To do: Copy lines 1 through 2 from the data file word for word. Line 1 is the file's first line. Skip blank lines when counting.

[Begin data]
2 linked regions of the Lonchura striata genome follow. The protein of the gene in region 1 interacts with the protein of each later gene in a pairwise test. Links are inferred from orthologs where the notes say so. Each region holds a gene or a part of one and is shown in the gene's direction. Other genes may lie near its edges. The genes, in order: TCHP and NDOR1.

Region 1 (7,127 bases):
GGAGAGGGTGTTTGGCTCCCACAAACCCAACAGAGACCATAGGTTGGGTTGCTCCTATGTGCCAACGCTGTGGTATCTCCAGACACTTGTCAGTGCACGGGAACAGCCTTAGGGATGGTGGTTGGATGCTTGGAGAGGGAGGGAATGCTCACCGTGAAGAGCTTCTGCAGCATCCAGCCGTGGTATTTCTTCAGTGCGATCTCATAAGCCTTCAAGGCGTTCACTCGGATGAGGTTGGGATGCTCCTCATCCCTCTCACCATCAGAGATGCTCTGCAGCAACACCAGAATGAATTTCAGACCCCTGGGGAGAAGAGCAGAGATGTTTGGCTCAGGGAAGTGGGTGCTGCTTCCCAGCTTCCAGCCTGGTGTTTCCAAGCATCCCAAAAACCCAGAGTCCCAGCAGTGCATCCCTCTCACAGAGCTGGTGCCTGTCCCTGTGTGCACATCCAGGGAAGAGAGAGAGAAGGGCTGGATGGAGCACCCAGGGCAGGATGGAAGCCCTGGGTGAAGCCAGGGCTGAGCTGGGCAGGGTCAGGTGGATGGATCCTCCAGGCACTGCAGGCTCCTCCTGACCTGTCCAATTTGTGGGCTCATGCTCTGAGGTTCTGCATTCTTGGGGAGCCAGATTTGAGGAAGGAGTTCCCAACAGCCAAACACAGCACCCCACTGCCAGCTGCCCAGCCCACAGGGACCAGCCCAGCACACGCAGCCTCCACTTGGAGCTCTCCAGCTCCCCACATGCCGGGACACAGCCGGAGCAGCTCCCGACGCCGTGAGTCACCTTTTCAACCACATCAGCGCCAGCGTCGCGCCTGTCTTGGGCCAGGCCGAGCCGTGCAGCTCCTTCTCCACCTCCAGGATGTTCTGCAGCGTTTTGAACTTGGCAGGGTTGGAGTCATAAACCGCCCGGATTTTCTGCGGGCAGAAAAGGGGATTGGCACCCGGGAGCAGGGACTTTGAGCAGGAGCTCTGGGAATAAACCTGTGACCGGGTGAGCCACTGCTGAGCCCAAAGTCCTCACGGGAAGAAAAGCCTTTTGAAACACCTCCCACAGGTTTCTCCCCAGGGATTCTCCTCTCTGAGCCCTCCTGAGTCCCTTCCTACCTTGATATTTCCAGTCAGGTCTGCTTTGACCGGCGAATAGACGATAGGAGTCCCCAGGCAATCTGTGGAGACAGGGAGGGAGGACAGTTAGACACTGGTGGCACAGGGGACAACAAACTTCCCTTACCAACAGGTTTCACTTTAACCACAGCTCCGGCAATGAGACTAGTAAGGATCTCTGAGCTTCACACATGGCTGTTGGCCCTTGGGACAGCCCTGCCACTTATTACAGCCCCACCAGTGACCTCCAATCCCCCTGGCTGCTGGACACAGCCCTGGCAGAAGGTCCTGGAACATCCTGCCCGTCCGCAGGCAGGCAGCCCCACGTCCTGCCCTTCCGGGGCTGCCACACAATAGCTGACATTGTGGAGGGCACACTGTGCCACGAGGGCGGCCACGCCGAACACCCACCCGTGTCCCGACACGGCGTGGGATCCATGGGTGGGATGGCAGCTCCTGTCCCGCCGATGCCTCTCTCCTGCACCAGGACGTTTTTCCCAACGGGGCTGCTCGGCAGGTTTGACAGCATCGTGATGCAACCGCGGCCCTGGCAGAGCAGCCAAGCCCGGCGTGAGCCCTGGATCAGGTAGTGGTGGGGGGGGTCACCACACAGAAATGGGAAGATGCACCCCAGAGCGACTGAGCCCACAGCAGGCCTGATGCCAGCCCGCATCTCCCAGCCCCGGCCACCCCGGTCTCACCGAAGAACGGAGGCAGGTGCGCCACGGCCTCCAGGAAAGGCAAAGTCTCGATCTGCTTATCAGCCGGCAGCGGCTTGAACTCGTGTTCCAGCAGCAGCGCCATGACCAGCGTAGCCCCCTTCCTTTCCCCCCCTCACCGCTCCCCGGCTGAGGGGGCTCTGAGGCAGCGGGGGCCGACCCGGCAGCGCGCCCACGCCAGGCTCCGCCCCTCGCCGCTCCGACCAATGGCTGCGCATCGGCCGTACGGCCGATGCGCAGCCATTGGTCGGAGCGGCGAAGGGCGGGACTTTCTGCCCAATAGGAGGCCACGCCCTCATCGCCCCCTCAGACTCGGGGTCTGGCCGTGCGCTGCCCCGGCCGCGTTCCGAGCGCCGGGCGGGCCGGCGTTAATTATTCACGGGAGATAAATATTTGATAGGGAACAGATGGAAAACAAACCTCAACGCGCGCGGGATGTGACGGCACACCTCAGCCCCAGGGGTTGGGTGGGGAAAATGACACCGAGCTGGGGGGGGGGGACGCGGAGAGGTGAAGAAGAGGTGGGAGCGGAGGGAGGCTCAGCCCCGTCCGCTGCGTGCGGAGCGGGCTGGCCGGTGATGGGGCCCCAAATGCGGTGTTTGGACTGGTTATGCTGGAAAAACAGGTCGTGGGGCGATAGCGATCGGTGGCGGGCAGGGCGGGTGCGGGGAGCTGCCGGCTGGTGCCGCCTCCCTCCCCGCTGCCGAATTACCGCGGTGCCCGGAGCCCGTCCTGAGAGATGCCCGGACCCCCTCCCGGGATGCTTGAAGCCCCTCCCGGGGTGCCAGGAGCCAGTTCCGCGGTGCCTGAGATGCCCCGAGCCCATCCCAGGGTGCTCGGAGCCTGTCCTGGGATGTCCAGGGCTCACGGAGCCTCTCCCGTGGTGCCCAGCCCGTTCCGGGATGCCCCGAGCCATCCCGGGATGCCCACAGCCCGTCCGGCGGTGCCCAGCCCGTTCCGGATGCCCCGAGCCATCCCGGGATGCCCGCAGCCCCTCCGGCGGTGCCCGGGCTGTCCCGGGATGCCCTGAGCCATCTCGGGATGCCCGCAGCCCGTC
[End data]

2 linked regions of the Lonchura striata genome follow. The protein of the gene in region 1 interacts with the protein of each later gene in a pairwise test. Links are inferred from orthologs where the notes say so. Each region holds a gene or a part of one and is shown in the gene's direction. Other genes may lie near its edges. The genes, in order: TCHP and NDOR1.

Region 1 (7,127 bases):